I have been liv­ing in this sec­tion for over 30 years, and had a neigh­bor that was bey­ond de­scrip­tion on the street where I pre­vi­ously lived. Not only did he sell drugs and re­ceive stolen prop­erty, his son ter­ror­ized the whole block along with the oth­er kids whose par­ents were too afraid to pull their sons away.
He also had a nasty habit of do­ing home re­mod­el­ing at all hours of the night, which meant ham­mer­ing nails in­to dry­wall and cut­ting wood frames.
This can be ex­tremely an­noy­ing if you are try­ing to sleep and get up for work the fol­low­ing day. The neigh­bor on the oth­er side of him was too afraid to say any­thing, and his sons played with him, so it was up to me to con­front him and call the po­lice on him on at least sev­er­al oc­ca­sions.
Need­less to say, I was tired of wait­ing for the po­lice to ar­rest him, so even­tu­ally I moved away. Shortly after I moved, the son was ar­res­ted and the fath­er died. So at least justice was served. On re­flec­tion, I should have taken him to court be­fore I moved, but I was not sure how the sys­tem worked.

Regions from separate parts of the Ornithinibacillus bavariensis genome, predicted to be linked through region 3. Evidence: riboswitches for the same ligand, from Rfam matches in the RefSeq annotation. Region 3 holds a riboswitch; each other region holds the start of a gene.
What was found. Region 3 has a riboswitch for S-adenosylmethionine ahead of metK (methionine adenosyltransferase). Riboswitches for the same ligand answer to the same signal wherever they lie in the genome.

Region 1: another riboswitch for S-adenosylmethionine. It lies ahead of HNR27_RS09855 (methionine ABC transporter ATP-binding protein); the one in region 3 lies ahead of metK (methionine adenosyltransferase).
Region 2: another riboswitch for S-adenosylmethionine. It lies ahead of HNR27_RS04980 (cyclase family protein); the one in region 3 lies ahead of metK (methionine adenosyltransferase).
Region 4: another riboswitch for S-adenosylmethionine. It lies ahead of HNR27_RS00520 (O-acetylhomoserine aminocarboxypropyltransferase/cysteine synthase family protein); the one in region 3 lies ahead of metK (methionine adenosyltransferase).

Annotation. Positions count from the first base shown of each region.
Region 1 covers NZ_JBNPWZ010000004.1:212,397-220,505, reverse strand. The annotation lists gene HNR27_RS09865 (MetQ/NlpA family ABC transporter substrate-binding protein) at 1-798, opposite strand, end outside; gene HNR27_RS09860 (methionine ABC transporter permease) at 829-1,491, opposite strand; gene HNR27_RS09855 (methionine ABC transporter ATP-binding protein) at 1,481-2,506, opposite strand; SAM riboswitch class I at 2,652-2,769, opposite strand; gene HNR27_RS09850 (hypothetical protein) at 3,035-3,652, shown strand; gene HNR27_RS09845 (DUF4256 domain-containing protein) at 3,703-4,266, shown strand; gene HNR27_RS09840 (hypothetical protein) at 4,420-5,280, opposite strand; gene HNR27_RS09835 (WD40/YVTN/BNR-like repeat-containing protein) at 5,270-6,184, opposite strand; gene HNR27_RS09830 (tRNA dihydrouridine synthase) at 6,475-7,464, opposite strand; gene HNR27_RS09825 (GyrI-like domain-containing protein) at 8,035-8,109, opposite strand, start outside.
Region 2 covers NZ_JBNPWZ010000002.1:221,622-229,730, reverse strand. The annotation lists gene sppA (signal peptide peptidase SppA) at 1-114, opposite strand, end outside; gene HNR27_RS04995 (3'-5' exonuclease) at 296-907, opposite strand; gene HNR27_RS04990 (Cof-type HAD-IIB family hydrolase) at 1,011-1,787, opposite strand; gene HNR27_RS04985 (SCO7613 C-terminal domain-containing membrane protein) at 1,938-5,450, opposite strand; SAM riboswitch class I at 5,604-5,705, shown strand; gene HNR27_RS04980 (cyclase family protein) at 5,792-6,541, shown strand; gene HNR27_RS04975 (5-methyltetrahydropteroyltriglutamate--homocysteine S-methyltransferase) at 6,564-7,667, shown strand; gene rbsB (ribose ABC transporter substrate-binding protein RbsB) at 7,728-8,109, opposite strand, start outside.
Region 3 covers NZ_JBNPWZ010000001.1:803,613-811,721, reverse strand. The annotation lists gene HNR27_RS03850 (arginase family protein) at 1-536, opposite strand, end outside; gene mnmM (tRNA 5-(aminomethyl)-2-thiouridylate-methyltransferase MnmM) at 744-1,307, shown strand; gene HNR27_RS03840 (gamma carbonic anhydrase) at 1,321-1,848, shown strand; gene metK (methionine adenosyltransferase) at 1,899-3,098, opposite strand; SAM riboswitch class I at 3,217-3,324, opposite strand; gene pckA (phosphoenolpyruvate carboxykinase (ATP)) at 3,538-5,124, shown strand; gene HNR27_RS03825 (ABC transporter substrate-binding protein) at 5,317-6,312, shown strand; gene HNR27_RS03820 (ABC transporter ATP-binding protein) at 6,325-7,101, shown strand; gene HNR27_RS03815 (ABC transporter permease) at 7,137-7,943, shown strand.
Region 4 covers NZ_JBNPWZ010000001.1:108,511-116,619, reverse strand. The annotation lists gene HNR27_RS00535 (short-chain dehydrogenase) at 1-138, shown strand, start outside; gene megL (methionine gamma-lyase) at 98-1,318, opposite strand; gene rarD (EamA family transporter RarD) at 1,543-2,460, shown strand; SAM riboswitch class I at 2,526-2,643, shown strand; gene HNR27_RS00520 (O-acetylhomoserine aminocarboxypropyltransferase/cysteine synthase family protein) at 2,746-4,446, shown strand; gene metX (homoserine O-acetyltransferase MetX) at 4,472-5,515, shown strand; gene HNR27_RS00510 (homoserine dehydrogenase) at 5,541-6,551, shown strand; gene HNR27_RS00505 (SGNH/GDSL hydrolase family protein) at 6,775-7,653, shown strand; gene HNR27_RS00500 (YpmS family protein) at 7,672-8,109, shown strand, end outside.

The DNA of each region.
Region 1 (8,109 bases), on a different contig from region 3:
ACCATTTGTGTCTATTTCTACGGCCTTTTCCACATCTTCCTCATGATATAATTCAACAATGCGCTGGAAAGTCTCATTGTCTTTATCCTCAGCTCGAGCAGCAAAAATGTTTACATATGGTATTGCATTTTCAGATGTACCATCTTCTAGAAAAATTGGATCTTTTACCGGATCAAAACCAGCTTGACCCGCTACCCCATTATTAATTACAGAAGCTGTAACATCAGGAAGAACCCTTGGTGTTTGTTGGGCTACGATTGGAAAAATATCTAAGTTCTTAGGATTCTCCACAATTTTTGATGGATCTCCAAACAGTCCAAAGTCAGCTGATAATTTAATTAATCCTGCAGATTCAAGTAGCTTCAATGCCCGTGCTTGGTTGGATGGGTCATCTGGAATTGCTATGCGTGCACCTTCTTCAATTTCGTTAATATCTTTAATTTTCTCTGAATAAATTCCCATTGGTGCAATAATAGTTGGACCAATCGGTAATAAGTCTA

When I had no car, I had people try to use my drive­way, as if it was their right to do so, since they figured it was an ex­tra park­ing space. I also had to put up with kid hangouts and bas­ket­ball poles, which meant noise and van­dal­ism at all hours of the night.
The prob­lem today is the kind of people that are liv­ing in the city, a new gen­er­a­tion that thinks they can do whatever they want to do and not worry about if it af­fects their neigh­bors. This is why people do not want to buy row homes in Phil­adelphia. It is also why neigh­bor dis­putes are on the rise in the city.
Stew­art Ber­ger’s idea of a neigh­bor­hood court is not a bad one, but it should be ad­min­istered by a judge, and the com­plaint should be filed, with a court date the next time the trouble oc­curs again.
Wil­li­am A. Scic­chitano

War has be­come the Amer­ic­an way